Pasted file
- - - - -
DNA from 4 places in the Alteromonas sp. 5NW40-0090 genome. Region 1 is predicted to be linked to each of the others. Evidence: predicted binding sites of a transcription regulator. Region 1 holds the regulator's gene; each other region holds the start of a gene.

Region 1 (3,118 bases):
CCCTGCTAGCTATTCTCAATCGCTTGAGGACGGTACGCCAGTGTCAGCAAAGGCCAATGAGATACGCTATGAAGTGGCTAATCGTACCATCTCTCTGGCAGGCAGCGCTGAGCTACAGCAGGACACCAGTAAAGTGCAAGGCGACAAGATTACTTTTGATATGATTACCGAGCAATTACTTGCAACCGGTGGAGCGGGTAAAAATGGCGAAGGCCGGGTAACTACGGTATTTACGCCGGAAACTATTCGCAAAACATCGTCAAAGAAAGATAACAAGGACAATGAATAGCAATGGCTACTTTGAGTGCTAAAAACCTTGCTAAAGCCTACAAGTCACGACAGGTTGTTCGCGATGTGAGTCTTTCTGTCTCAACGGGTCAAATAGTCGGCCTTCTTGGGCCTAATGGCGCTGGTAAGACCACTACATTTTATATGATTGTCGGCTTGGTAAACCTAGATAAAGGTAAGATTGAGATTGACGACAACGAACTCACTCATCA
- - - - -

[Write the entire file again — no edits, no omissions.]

DNA from 4 places in the Alteromonas sp. 5NW40-0090 genome. Region 1 is predicted to be linked to each of the others. Evidence: predicted binding sites of a transcription regulator. Region 1 holds the regulator's gene; each other region holds the start of a gene.

Region 1 (3,118 bases):
CCCTGCTAGCTATTCTCAATCGCTTGAGGACGGTACGCCAGTGTCAGCAAAGGCCAATGAGATACGCTATGAAGTGGCTAATCGTACCATCTCTCTGGCAGGCAGCGCTGAGCTACAGCAGGACACCAGTAAAGTGCAAGGCGACAAGATTACTTTTGATATGATTACCGAGCAATTACTTGCAACCGGTGGAGCGGGTAAAAATGGCGAAGGCCGGGTAACTACGGTATTTACGCCGGAAACTATTCGCAAAACATCGTCAAAGAAAGATAACAAGGACAATGAATAGCAATGGCTACTTTGAGTGCTAAAAACCTTGCTAAAGCCTACAAGTCACGACAGGTTGTTCGCGATGTGAGTCTTTCTGTCTCAACGGGTCAAATAGTCGGCCTTCTTGGGCCTAATGGCGCTGGTAAGACCACTACATTTTATATGATTGTCGGCTTGGTAAACCTAGATAAAGGTAAGATTGAGATTGACGACAACGAACTCACTCATCA